Monday, May 17, 2004

Film industry strategizes

I was looking for news from Cannes about Apichatpong's Tropical Malady when I came across a Variety article about the Thai film biz.

GMM Pictures, a subsidiary of music mogul GMM Grammy, has formed a joint venture with Tai Entertainment and Hub Ho Hin Films to establish GMM Tai Hub, Variety said. The partnership is the country's biggest integrated film producer.

Tai is best known for its transvestite volleyball comedy Iron Ladies.

Hub Ho Hin got its start in 2002 with Mekong Full Moon Party about the mysterious "Naga fireballs" that rise from the Mekong River. It was co-produced with GMM.

GMM Grammy will be a local and foreign distributor for Tropical Malady, the article said.

Grammy has only recently gotten into films, having made most of its money in Thai pop music, television and radio.

The company's offerings include Pimpaka Towira's thriller, One Night Husband and Yuthlert Sippapak's romantic drama February. Those two weren't so successful at the box office, but Hub Ho Hin's Fan Chan (My Girl) was a huge hit for Grammy in 2003. Fan Chan, which earned 140 million baht (about US$3 million) according to the Bangkok Post, was produced under a loose partnership between Hub Ho Hin, Tai and Grammy.

Grammy was also behind Ai Fak (The Judgment), which did good business, bringing in $1.01 million in ticket sales, Variety said.

Paiboon Damrongchaitham, the chairman and founder of Grammy, will chair the joint-venture company while day-to-day operations will be overseen by Visute Poolvoralaks, the owner of Tai Entertainment, who has been appointed chief executive officer, according to a followup article in the Bangkok Post. Jina Osothsilp, the managing director of Hub Ho Hin, will be GTH's managing director.

"The idea of a joint venture came about after the success of Fan Chan," Visute told the Post. "We think we should combine our strengths to achieve the highest efficiency in the business. GMM is strong in media, Tai Entertainment in marketing, and Hub Ho Hin in production. That becomes a perfect blend of elements for our new firm.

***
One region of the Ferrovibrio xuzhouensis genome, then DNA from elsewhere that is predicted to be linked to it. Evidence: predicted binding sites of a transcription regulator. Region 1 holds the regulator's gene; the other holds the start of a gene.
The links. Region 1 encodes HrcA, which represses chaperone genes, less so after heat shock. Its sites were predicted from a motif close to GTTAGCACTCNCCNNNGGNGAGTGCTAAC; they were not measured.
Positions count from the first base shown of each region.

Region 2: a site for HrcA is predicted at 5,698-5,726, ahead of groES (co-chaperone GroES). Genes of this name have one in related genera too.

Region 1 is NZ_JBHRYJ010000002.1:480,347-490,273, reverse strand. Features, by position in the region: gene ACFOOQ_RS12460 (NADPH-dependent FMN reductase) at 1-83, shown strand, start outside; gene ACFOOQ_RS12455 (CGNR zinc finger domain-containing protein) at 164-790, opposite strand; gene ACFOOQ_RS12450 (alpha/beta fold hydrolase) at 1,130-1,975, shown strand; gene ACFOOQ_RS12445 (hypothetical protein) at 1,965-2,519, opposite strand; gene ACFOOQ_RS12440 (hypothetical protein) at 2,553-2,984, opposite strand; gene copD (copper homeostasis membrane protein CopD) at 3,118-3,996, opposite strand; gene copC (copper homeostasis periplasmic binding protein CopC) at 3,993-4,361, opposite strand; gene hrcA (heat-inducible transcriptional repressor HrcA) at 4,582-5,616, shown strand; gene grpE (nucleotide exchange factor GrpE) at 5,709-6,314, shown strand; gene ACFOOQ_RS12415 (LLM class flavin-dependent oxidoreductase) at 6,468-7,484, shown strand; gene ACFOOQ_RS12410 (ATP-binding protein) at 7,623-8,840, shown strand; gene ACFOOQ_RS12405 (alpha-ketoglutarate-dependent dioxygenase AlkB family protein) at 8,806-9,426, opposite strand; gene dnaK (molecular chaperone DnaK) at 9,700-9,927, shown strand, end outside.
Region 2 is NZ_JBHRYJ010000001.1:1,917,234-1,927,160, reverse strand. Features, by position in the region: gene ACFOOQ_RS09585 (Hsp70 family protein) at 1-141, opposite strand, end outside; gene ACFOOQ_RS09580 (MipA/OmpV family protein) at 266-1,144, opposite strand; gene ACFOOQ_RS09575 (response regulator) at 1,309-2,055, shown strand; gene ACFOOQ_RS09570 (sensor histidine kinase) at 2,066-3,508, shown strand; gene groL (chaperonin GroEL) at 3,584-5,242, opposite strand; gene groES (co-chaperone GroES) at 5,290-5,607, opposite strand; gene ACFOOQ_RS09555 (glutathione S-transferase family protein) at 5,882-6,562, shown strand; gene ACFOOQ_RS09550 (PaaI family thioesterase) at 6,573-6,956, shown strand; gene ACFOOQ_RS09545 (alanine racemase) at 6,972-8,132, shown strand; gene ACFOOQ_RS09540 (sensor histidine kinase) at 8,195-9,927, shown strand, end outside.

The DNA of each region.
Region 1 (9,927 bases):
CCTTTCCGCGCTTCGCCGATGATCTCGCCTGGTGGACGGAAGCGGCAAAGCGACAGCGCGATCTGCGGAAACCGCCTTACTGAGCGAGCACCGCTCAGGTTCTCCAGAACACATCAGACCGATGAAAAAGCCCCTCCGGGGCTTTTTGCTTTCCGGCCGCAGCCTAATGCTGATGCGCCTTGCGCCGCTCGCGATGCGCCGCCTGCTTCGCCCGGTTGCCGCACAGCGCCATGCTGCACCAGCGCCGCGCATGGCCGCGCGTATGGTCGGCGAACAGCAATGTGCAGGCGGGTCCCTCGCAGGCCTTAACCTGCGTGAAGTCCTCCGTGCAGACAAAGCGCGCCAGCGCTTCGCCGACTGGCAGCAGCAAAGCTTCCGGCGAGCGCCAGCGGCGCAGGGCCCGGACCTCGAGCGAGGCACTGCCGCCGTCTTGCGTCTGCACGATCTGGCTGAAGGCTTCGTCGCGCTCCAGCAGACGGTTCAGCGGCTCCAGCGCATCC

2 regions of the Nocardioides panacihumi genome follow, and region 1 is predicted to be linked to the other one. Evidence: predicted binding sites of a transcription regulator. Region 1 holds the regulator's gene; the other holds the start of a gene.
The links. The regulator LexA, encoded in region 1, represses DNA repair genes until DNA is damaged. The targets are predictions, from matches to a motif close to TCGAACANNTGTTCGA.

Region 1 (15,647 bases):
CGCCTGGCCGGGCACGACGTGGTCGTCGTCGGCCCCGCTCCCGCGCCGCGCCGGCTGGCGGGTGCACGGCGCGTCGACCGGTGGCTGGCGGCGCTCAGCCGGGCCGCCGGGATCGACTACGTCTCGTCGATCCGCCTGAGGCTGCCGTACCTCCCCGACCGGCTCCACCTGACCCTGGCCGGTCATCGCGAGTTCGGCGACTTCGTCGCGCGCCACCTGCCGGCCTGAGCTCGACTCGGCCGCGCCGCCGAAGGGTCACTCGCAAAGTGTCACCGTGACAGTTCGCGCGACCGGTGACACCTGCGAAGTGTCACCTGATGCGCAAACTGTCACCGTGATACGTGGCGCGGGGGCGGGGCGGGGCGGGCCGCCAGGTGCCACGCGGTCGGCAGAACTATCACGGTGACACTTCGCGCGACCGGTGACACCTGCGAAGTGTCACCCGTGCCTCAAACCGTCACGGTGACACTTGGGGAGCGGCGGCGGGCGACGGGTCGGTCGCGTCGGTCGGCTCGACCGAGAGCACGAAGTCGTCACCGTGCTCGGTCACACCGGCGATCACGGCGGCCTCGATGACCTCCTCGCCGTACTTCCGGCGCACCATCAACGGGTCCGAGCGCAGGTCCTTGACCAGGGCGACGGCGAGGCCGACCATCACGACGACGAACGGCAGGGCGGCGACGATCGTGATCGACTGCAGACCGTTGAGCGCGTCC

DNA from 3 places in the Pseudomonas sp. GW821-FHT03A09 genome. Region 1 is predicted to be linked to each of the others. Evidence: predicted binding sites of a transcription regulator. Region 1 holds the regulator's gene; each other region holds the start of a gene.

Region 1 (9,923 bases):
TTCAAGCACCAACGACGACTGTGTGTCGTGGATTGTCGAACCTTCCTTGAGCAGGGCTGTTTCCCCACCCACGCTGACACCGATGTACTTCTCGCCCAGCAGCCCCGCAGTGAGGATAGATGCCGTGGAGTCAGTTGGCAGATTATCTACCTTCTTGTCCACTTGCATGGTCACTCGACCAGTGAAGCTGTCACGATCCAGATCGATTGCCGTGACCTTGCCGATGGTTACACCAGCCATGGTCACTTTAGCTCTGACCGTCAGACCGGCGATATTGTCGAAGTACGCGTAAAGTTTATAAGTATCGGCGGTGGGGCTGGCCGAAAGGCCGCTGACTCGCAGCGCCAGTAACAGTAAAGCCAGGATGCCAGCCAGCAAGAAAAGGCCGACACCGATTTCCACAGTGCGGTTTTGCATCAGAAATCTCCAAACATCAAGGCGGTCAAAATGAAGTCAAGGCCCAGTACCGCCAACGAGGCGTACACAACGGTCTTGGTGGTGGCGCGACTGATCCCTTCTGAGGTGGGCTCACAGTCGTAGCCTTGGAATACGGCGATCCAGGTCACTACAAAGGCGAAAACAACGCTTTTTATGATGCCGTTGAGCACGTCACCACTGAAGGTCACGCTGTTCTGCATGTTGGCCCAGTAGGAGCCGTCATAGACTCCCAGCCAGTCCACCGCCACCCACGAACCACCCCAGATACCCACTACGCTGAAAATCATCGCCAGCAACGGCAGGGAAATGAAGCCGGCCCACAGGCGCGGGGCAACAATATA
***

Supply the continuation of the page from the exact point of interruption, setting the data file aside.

"For the industry, the direction now is to aim for long-term benefits. The number of Thai films will be reduced, but they will be more professionally done. Established studios will develop screenplays, manage distribution and hire staff with a clearer direction."

Meanwhile, BEC Tero is rethinking its film venture after the historical romance drama Siam Renaissance proved to be a critical and commercial flop, earning only $500,000.

Like Grammy, BEC Tero is primarily in the music business, but also has a large stake in television (operating Thailand's Channel 3) and radio. It also runs Thaiticketmaster and has been promoting a lot of concerts. It was the promoter of the failed Rolling Stones gig in Bangkok, but also has been behind successful concerts (successful meaning in my book that the artists actually showed up!) by the likes of Bryan Ferry and the Pretenders. Upcoming will be a show by Black Eyed Peas at the company's own venue, BEC Tero Hall.

As for film, BEC Tero says it will concentrate on the distribution end under its Film Bangkok label.

Several of BEC Tero's films have earned good reputations, including Oxide Pang's Bangkok Dangerous and Tears of the Black Tiger.

Also from Variety was a story about a Thai tourism official at Cannes to promote the Bangkok International Film Festival. They also were promoting Thailand as a location, offering a 30 percent tax break to foreign companies who come make films in the Kingdom.

Among the movies already lined up to film in Thailand is Star Wars III, Variety said. News to me. George Lucas in Thailand? Where? Oliver Stone's Alexander recently wrapped up a shoot in Thailand.

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